Any decision would be effective July 1, the start of the next fiscal year, but the city needs to notify the PPL by March 1 if it intends to fund the library system as is for another year, according to the agreement.

Ultimately, said Cicilline, that decision rests with the City Council, which appears to be largely in favor of a branch system under the new nonprofit PCL.

"There are nine [councilors] here" in attendance and in support of the plan, Councilman Nicholas Narducci observed at yesterday's news conference. "We already have the majority we need to do what we have to do."

Council President Peter S. Mancini, who was not in attendance yesterday, said he was "very encouraged" by the PCL's proposal.
"Historically, I've felt that the PPL did not want to deal with the branch libraries, that they have not done much fundraising for the past four or five years, and are not willing to spend their endowment on the branches," he said.

The PCL proposes a board of trustees of up to 25 members, with representatives from all nine branches, the United Service and Allied Workers of Rhode Island (the union for library employees), neighborhood groups and delegates from the mayor's office and the City Council.

The board members would be limited to six consecutive years of service. Marcus Mitchell, a local entrepreneur who runs a business strategy consulting firm and is a member of the Friends of the Rochambeau Branch Library, a nonprofit entity, will serve as the first board chairman.

Next year's budget calls for $3.5 million from the city, which currently allocates $3.4 million to the PPL, $750,000 from the state, and $500,000 to be raised in donations and grants, according to Schwartz, the organization's treasurer.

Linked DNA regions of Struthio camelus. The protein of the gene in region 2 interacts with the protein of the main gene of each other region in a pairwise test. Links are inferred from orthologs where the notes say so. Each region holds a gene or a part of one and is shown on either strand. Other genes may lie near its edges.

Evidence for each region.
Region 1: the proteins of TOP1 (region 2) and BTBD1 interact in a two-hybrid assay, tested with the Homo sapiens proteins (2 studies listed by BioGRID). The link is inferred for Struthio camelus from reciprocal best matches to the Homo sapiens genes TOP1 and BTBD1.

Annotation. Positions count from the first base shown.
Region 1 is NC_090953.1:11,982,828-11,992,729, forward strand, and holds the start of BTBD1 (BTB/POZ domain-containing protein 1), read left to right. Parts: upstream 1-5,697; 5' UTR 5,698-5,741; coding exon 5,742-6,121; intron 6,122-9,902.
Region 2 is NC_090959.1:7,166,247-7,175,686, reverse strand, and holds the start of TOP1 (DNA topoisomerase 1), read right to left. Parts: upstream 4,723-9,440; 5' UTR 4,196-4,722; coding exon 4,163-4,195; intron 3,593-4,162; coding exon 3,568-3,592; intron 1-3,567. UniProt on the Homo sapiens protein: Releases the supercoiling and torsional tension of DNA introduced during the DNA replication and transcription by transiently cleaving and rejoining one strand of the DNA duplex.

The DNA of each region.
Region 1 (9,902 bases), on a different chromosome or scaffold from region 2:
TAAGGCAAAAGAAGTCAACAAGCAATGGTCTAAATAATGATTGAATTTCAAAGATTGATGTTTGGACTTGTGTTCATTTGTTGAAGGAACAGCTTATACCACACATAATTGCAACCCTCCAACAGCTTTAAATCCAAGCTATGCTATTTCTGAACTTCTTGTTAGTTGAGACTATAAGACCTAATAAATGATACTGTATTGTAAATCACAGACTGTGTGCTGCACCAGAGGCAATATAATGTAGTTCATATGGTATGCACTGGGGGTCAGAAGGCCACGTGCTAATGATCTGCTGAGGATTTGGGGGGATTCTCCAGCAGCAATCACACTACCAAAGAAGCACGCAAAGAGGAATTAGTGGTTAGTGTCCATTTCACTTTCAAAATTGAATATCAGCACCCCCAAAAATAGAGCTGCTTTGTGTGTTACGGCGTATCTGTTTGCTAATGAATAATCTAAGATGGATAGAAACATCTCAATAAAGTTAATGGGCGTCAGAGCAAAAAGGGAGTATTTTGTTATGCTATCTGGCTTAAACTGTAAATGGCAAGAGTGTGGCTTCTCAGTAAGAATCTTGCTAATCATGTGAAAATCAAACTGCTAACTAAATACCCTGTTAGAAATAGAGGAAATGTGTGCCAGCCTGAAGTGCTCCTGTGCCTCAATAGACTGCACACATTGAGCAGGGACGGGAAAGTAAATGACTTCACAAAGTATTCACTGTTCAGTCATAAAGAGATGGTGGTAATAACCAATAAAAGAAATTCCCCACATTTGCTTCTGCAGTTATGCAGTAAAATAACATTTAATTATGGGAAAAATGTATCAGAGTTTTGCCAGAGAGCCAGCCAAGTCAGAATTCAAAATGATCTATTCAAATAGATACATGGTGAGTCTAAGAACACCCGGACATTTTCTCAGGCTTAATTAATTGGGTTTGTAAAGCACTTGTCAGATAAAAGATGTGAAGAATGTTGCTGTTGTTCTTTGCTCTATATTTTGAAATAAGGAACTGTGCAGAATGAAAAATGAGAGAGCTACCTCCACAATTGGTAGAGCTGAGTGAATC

The proposed budget would keep the same 50 union workers employed at the branches at their contractual salaries, as well as eight nonunion, administrative staff. Meanwhile, the PPL is proceeding with the next steps in enacting its proposal, which involves greater detail on how the PPL might turn over the five branch libraries to the city for use as community learning centers, according to Taylor, of the board of trustees.

PPL spokeswoman Tonia Mason declined yesterday to comment on the specifics of the PCL's alternate proposal, which she said had not been made available to the PPL.

"We don't know that the new organization has the infrastructure capable of administering the branch system, including business, human resources, building management and professional librarians," Mason said in an e-mail. "As with any new organization, we would be concerned that it has the financial ability to steward the library for future generations."

I have not looked at the slide show, but if you see any woman in a bright red coat clapping emphatically, well that's me. I was impressed with the presence of Bill Simons, President of the Board of Trustees of the infamous PPL. He stood quietly and listened to many speakers berate the Board... Miguel Luna thanked him publicly for his support. He has not been President of the Board (or I think even on the Board) for that long, perhaps if he'd been on hand sooner, this Tension would not have Escalated to the point of Schism...

1 comment:

Nancy Green said...

Nomi, thanks for posting about the libraries.